November 19th, 2009 • 11:31 am
Everybody might be writing about Apple’s new Magic Mouse with touchpad, and I might try it out eventually, but for now I’ll stick to my regular wired Apple Mouse (formerly known as “Mighty Mouse”) and its one-of-a-kind scroll ball, which, unlike some people, I actually like a lot.
I like the scroll ball a lot, because it’s very sensitive and does not require a lot of effort with the index finger to scroll quickly and accurately through very long documents.
But there is one application where the default behaviour of the Apple Mouse scroll ball is mightily irritating. And that application is Apple’s own Preview application.
I use Preview as my default application for viewing PDF files, not because it’s perfect, but because it is much less painful to use than Adobe’s Adobe Reader application. Preview has occasional problems when rendering certain fonts or certain specific PDF files, but for those I can always switch to Adobe Reader or Acrobat Pro if necessary. Most of the time, however, Preview meets my needs.
But my problem is that, in Preview, when viewing PDF files, I prefer the “” view mode:
Unfortunately, for some reason, in this particular view mode, Apple turns the Apple Mouse scroll ball into a device for jumping from page to page, with each individual increment causing a one-page jump. Since the scroll ball is very sensitive—much more sensitive than a traditional scroll wheel—this means that the slightest touch on the scroll ball causes Preview to jump to the previous or next page.
In fact, it’s so sensitive that, quite frequently, Preview jumps to the next or previous page even when I don’t touch the scroll ball at all, because the simple fact of moving the entire mouse itself can sometimes cause the scroll ball to think it’s being rolled by one tiny increment in one direction or the other.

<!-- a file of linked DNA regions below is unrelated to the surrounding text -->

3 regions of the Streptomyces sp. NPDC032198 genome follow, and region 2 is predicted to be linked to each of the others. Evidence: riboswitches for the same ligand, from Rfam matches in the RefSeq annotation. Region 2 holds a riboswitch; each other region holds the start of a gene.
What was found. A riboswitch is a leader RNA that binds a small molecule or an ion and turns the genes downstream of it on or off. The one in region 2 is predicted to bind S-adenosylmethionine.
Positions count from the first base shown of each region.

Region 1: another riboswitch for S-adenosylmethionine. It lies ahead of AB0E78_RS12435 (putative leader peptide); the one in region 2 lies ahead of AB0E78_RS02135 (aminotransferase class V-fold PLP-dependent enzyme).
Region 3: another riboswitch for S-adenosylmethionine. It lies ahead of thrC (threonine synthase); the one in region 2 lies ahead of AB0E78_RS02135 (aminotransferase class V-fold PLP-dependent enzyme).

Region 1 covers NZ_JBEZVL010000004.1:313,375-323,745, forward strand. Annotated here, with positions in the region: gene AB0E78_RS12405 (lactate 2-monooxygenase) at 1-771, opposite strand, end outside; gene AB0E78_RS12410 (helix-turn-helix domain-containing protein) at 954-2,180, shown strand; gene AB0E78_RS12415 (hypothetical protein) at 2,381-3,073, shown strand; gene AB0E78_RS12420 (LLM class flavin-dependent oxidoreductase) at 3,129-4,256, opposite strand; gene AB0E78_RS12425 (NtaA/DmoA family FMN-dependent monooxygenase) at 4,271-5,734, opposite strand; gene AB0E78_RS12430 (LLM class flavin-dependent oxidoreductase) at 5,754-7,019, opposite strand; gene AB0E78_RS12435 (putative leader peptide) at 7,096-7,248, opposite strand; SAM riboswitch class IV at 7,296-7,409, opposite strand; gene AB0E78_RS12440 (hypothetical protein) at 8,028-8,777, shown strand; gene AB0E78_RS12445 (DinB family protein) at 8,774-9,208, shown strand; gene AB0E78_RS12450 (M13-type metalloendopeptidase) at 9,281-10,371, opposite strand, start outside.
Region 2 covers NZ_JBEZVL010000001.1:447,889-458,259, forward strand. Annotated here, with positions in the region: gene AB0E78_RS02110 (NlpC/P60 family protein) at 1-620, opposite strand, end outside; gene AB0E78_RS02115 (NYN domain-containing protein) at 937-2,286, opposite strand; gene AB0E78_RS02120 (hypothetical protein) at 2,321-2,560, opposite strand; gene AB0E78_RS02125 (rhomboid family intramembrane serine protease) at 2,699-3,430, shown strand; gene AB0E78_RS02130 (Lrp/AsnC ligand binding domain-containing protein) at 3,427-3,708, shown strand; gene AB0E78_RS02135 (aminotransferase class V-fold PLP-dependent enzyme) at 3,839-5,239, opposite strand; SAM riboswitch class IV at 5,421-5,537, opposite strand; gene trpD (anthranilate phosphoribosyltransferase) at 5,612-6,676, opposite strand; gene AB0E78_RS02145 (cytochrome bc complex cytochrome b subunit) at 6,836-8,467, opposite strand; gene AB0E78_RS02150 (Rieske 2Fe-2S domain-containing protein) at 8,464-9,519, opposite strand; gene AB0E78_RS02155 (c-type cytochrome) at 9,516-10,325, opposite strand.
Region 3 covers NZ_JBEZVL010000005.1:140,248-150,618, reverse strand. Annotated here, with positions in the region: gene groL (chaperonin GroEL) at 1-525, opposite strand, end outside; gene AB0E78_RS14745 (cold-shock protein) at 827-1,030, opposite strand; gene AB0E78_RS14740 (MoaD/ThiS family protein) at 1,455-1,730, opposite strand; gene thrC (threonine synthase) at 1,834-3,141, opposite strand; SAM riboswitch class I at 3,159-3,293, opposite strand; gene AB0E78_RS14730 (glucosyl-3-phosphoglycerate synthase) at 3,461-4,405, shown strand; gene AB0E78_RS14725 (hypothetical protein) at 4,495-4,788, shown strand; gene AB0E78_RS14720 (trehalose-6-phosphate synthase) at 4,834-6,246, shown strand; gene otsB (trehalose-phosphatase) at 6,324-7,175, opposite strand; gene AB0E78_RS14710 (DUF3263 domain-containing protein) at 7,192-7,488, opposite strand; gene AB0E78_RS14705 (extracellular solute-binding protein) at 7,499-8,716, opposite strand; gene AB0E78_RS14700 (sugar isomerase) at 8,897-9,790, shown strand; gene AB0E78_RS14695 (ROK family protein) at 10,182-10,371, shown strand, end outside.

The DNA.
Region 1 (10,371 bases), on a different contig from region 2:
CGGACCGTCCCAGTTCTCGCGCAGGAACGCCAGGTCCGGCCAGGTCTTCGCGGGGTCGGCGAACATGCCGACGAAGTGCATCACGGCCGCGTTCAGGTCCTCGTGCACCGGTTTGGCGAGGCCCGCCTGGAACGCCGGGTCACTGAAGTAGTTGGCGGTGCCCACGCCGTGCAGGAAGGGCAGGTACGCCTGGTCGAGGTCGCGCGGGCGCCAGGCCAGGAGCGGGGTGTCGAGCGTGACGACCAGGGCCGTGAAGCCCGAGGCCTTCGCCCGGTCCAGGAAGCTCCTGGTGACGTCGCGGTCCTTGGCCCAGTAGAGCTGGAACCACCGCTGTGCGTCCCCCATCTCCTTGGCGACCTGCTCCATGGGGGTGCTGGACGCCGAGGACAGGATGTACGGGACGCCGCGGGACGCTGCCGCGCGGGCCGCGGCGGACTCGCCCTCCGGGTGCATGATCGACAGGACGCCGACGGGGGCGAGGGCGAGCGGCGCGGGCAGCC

In other programs where a single increment of the scroll ball only has a tiny effect, i.e. scrolls up or down by one line of text or a few pixels, this is hardly noticeable. But in Preview, when viewing PDF files in single page mode, that single increment is enough to cause the application to jump to the next or previous page, and if it’s unwanted, it is obviously rather irritating.
The fact of the matter is that, when viewing PDF files in single page mode, I don’t really need to do much scrolling at all. I need to be able to jump from page to page, and the default behaviour of the scroll ball is simply too sensitive for that purpose, in that view mode.
The settings in the “Mouse” preference pane in System Preferences are obviously not flexible enough to enable me to work around this problem. But fortunately there is USB Overdrive. I have been using it for several years now to customize the behaviour of the Apple Mouse on a system-wide or application-specific basis. And the custom options that I am using in this particular case are as follows.
First of all, I have a system-wide setting that turns the “middle button,” i.e. the scroll ball when used as a button (not rolled, but pressed on) into an equivalent for the “Page Down” key on my keyboard. And I have a system-wide setting that turns “button 4,” i.e. the weird side button that is activated by pressing on both sides of the Apple Mouse at the same time, into an equivalent for the “Page Up” key. This works in all applications, including Preview.
And then I have a Preview-specific setting that entirely disables the scrolling function of the Apple Mouse scroll ball. Since the scroll ball is far too sensitive in Preview when viewing a PDF file in single page view mode, it is pretty much unusable anyway.
This way, whenever I am viewing a PDF file in single page view mode, I cannot accidentally jump from page to page by barely touching my mouse. And I don’t have to switch back to the keyboard to use the “Page Up” and “Page Down” keys, which I can activate using their button equivalents as programmed via USB Overdrive.
It’s not ideal, of course, because it means that I cannot use the scroll ball to scroll up and down the side bar in Preview, which might contain page previews or a table of contents. And if I am viewing another type of file in Preview, such as a JPEG or TIFF picture, and I zoom in, I cannot use the scroll ball to scroll through the picture.
But it’s a minor inconvenience compared to the major inconvenience of having a scroll ball that is far too sensitive for the one type of file that I view most often in Preview, i.e. PDF files, in single page mode.